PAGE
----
I’m on social media for numerous reasons. Primarily, to keep in touch with my family and friends. It’s not as easy as popping around to my moms for a quick visit with us living in California, and she living in England. I share photos, status updates and keep up with what’s happening in my friends and family members lives mainly through platforms like Facebook, Instagram and Twitter. We utilize Skype when we want to have some face time and that as I have mentioned before, is one of my favorite things about the technology and software available to the average person.
Lately however, I’ve found myself recoiling away from social media, particularly the comment sections of articles that often pop up in my newsfeed. I find some of the discussions between (presumably) grown adults, gut wrenching. I didn’t quite realize how some people choose to use social media. There’s a perverse anonymity that comes from the keyboard warriors who take it upon themselves to cast digital stones, to use words that are venomous and cruel whilst hiding themselves behind privacy settings.
Don’t get me wrong, I’m no stranger to this. I was shown this side of the Internet at a pretty young age whilst playing online video games. I have been the target of venomous and abusive language. But I’m surprised by how much of this grown up conversation that is full of resentment, judgment and frankly, astonishingly bad spelling and grammar, appears on articles relating to parenting. Social media seems to be the playground of the “sanctimommies”.
They say that it takes a village to raise children. If this is the village that modern parents have to look to, I’d rather not be part of it.
I hadn’t realized until we drove up into the mountains this past Saturday morning, that it had been at least three years since we had visited with Curtis’ parents at their house in the foothills. Last time I was there I was about three months pregnant with Calvin. I don’t know what kept me away for so long. Life I guess. We spent this past weekend with Curtis’ parents, our two little ones, his brother and sister in law, and their two little ones. It was thoroughly enjoyable! We helped work on projects during the kids nap time, filling trenches with dirt and pulling up fence posts, we explored the long grass and large rocks with the kids and gathered at the table for delicious food and conversation. It was a wonderful celebration of Mother’s Day, and my father in laws birthday!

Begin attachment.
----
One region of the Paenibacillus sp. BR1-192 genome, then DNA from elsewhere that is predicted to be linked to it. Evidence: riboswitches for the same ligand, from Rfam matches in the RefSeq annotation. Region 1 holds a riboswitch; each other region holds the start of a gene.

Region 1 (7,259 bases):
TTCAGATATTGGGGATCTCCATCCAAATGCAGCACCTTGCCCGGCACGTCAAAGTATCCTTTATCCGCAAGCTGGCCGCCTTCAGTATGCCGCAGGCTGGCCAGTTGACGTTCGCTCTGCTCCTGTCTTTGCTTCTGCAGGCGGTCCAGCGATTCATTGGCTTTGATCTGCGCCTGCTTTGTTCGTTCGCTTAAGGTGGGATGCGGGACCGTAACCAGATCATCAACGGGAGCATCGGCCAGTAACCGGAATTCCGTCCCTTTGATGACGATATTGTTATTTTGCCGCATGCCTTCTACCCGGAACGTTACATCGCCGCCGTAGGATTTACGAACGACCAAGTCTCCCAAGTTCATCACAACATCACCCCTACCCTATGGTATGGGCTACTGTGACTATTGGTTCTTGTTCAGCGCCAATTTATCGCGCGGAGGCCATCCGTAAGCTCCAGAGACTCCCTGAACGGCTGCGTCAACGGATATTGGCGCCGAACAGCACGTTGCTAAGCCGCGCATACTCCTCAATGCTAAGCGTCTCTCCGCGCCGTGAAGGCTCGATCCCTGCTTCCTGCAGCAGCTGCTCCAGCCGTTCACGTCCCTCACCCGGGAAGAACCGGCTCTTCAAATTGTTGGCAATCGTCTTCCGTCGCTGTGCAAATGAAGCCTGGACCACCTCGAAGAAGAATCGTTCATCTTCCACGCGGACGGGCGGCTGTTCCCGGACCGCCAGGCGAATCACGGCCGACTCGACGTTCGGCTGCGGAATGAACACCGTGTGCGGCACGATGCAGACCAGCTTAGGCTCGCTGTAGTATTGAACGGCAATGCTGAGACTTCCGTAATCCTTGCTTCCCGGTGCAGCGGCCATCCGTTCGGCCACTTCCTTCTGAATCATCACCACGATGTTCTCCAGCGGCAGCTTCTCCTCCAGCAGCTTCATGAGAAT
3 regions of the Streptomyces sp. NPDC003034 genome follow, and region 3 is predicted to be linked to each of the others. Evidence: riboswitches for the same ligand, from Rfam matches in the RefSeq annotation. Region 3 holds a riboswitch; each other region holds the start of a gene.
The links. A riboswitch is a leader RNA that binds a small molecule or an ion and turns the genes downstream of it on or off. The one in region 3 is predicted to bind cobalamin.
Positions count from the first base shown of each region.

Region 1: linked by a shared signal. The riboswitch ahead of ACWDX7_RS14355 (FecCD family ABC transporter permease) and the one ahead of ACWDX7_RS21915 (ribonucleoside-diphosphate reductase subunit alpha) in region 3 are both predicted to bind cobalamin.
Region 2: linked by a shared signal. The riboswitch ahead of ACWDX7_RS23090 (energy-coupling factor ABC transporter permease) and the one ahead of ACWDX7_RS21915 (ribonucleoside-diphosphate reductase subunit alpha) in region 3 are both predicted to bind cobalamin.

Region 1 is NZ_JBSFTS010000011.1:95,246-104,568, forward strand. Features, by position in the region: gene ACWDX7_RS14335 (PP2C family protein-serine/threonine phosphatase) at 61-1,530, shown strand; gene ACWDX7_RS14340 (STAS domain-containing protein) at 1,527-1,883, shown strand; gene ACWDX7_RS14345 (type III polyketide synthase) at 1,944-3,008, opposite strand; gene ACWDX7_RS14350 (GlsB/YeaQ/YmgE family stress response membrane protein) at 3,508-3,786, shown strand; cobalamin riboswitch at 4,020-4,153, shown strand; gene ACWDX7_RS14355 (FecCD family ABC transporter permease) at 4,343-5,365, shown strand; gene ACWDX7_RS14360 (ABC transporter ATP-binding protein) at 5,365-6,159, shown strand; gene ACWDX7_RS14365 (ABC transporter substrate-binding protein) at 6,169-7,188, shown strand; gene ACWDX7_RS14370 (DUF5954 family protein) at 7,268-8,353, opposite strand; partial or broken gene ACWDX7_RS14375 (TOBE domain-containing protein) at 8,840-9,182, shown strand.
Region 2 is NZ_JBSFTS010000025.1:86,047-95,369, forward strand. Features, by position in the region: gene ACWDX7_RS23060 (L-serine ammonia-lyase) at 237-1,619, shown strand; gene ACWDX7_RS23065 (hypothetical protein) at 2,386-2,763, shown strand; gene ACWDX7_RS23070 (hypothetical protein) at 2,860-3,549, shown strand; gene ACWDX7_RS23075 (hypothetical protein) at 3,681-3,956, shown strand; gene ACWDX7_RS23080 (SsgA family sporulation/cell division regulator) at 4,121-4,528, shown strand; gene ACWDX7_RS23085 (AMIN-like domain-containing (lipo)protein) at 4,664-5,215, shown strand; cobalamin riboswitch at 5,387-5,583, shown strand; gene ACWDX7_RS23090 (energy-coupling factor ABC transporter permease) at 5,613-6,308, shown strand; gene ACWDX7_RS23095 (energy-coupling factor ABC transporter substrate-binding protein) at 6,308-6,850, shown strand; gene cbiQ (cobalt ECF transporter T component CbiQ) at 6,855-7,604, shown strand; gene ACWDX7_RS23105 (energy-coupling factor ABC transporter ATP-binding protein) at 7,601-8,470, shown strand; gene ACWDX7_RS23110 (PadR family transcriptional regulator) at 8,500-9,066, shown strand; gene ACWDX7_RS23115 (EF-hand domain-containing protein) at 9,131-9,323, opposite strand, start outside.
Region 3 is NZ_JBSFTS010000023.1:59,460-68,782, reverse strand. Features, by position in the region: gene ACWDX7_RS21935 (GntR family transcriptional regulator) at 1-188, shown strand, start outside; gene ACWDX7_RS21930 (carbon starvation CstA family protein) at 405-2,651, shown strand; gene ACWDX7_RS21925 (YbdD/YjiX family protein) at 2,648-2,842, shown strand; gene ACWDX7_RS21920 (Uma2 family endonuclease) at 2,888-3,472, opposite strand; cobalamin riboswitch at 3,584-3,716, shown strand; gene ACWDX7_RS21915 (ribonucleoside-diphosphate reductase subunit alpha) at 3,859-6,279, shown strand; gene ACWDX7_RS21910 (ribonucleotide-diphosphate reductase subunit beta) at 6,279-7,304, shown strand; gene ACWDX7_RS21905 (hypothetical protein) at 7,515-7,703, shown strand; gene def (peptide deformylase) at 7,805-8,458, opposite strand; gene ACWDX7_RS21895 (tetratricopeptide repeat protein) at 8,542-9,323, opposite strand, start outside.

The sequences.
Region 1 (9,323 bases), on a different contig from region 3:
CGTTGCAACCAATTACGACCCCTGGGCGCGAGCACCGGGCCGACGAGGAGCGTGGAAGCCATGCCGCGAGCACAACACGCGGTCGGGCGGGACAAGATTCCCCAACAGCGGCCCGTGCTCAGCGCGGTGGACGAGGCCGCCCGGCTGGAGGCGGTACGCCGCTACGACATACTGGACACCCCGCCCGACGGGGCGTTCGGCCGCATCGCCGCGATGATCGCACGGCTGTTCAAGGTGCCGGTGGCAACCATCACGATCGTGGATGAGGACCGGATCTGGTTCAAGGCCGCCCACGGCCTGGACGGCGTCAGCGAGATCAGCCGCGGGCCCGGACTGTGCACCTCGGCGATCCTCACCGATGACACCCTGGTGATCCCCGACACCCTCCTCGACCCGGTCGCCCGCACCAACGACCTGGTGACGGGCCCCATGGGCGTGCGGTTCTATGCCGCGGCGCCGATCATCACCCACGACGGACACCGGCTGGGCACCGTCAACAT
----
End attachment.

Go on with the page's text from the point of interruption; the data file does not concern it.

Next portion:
Overcast but beautiful!
A dusty sunset after a wonderful day.
I loved how this cake turned out!
Chocolate fudge Sarlacc cake!
The kids loved the adventure of being up there. They wore themselves out running through the grass, trudging up and down the hills and exploring the future chicken coop. It was a great opportunity for cousin time also. They all played very well together with the occasional and inevitable toddler tantrums. It makes me so happy to see them growing with cousins whom they love.
The weekend came to an end with an early dinner, just myself, Curtis and the kids. It was lovely to spend a little family time before Curtis head off to the Engineer academy! I’m so very proud of him! He’s got quite a few weeks ahead of him that are going to be tough at times, not just with the class work, but also with being gone, but it is so worth it. How often do you meet someone who is wholly dedicated to the work they do and really love it? It’s a blessing! I’ll miss him like crazy,
This post from Stuart over at Forged From Reverie, has got me thinking this morning. Lately I have noticed that I’m having to make a conscious effort to not have a knee jerk reaction to the behavior of Calvin and Mia.
Calvin especially is in the threenager stage, and thus, is testing his boundaries lately. Daily he is pushing my buttons, and at times I have snapped. For example, yesterday he got ahold of my clear nail varnish and whilst I was brushing my teeth he painted the leg of our dining room table with it. My initial response was anger and I immediately put him in time out (which I stand by as necessary) whilst shouting at him about the dangers and damage he had caused using it. The shouting on reflection, was unnecessary. He knew he had done wrong, he apologized profusely and when asked about it was able to access that it was a bad idea. He accessed the situation, which is something I didn’t do. Yes he shouldn’t have had the nail varnish, but I had left it within reach. He shouldn’t have painted the table with it, but he’s a curious kid. Yes it was a bugger to get off, but it didn’t permanently damage anything. But one thing without another side to it, was that it was dangerous. He ended up with it on his clothes and in his hair and all I could think about was the “what if” of the possibility of him getting it into his eyes.
I need to start breathing and taking a few extra seconds before I react. If the situation isn’t immediately threatening to the health of my kids or anyone else, maybe a step back would be more productive than me losing my shit!